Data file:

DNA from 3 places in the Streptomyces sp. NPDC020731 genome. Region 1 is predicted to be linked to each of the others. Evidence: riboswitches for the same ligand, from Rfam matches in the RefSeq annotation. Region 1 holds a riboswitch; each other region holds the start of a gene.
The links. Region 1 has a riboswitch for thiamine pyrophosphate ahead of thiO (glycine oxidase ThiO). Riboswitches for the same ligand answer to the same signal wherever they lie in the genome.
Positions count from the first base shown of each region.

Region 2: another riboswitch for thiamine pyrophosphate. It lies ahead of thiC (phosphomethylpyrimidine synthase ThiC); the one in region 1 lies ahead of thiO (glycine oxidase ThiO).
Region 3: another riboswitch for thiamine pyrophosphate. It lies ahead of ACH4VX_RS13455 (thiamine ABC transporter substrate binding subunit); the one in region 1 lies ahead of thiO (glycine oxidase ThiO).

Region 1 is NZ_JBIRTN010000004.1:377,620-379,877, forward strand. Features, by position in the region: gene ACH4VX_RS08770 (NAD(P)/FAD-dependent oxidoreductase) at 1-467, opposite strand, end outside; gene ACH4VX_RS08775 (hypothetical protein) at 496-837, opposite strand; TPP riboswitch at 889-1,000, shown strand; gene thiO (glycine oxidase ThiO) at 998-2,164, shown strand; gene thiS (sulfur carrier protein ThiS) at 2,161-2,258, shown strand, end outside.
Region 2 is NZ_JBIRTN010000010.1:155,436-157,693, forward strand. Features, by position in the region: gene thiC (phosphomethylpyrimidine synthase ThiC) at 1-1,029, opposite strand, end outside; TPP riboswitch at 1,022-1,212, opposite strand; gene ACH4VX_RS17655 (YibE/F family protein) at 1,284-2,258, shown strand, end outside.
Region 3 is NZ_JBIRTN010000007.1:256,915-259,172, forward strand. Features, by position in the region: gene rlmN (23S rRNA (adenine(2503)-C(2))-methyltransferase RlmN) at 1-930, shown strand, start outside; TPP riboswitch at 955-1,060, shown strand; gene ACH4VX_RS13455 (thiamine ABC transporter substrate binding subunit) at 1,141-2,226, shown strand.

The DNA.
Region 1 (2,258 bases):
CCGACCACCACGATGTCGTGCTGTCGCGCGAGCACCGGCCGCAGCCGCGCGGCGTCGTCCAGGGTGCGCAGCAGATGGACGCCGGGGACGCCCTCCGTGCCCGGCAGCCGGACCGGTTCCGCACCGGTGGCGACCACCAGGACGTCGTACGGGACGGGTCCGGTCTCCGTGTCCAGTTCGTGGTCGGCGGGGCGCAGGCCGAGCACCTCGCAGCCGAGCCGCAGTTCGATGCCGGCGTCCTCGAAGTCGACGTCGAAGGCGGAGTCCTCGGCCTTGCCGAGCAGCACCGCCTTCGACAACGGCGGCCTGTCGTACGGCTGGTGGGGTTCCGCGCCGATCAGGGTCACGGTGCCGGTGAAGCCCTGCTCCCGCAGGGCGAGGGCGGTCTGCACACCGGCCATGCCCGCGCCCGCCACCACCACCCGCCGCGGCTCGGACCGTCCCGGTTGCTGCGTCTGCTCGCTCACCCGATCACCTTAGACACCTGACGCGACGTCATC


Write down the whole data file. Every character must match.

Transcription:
DNA from 3 places in the Streptomyces sp. NPDC020731 genome. Region 1 is predicted to be linked to each of the others. Evidence: riboswitches for the same ligand, from Rfam matches in the RefSeq annotation. Region 1 holds a riboswitch; each other region holds the start of a gene.
The links. Region 1 has a riboswitch for thiamine pyrophosphate ahead of thiO (glycine oxidase ThiO). Riboswitches for the same ligand answer to the same signal wherever they lie in the genome.
Positions count from the first base shown of each region.

Region 2: another riboswitch for thiamine pyrophosphate. It lies ahead of thiC (phosphomethylpyrimidine synthase ThiC); the one in region 1 lies ahead of thiO (glycine oxidase ThiO).
Region 3: another riboswitch for thiamine pyrophosphate. It lies ahead of ACH4VX_RS13455 (thiamine ABC transporter substrate binding subunit); the one in region 1 lies ahead of thiO (glycine oxidase ThiO).

Region 1 is NZ_JBIRTN010000004.1:377,620-379,877, forward strand. Features, by position in the region: gene ACH4VX_RS08770 (NAD(P)/FAD-dependent oxidoreductase) at 1-467, opposite strand, end outside; gene ACH4VX_RS08775 (hypothetical protein) at 496-837, opposite strand; TPP riboswitch at 889-1,000, shown strand; gene thiO (glycine oxidase ThiO) at 998-2,164, shown strand; gene thiS (sulfur carrier protein ThiS) at 2,161-2,258, shown strand, end outside.
Region 2 is NZ_JBIRTN010000010.1:155,436-157,693, forward strand. Features, by position in the region: gene thiC (phosphomethylpyrimidine synthase ThiC) at 1-1,029, opposite strand, end outside; TPP riboswitch at 1,022-1,212, opposite strand; gene ACH4VX_RS17655 (YibE/F family protein) at 1,284-2,258, shown strand, end outside.
Region 3 is NZ_JBIRTN010000007.1:256,915-259,172, forward strand. Features, by position in the region: gene rlmN (23S rRNA (adenine(2503)-C(2))-methyltransferase RlmN) at 1-930, shown strand, start outside; TPP riboswitch at 955-1,060, shown strand; gene ACH4VX_RS13455 (thiamine ABC transporter substrate binding subunit) at 1,141-2,226, shown strand.

The DNA.
Region 1 (2,258 bases):
CCGACCACCACGATGTCGTGCTGTCGCGCGAGCACCGGCCGCAGCCGCGCGGCGTCGTCCAGGGTGCGCAGCAGATGGACGCCGGGGACGCCCTCCGTGCCCGGCAGCCGGACCGGTTCCGCACCGGTGGCGACCACCAGGACGTCGTACGGGACGGGTCCGGTCTCCGTGTCCAGTTCGTGGTCGGCGGGGCGCAGGCCGAGCACCTCGCAGCCGAGCCGCAGTTCGATGCCGGCGTCCTCGAAGTCGACGTCGAAGGCGGAGTCCTCGGCCTTGCCGAGCAGCACCGCCTTCGACAACGGCGGCCTGTCGTACGGCTGGTGGGGTTCCGCGCCGATCAGGGTCACGGTGCCGGTGAAGCCCTGCTCCCGCAGGGCGAGGGCGGTCTGCACACCGGCCATGCCCGCGCCCGCCACCACCACCCGCCGCGGCTCGGACCGTCCCGGTTGCTGCGTCTGCTCGCTCACCCGATCACCTTAGACACCTGACGCGACGTCATC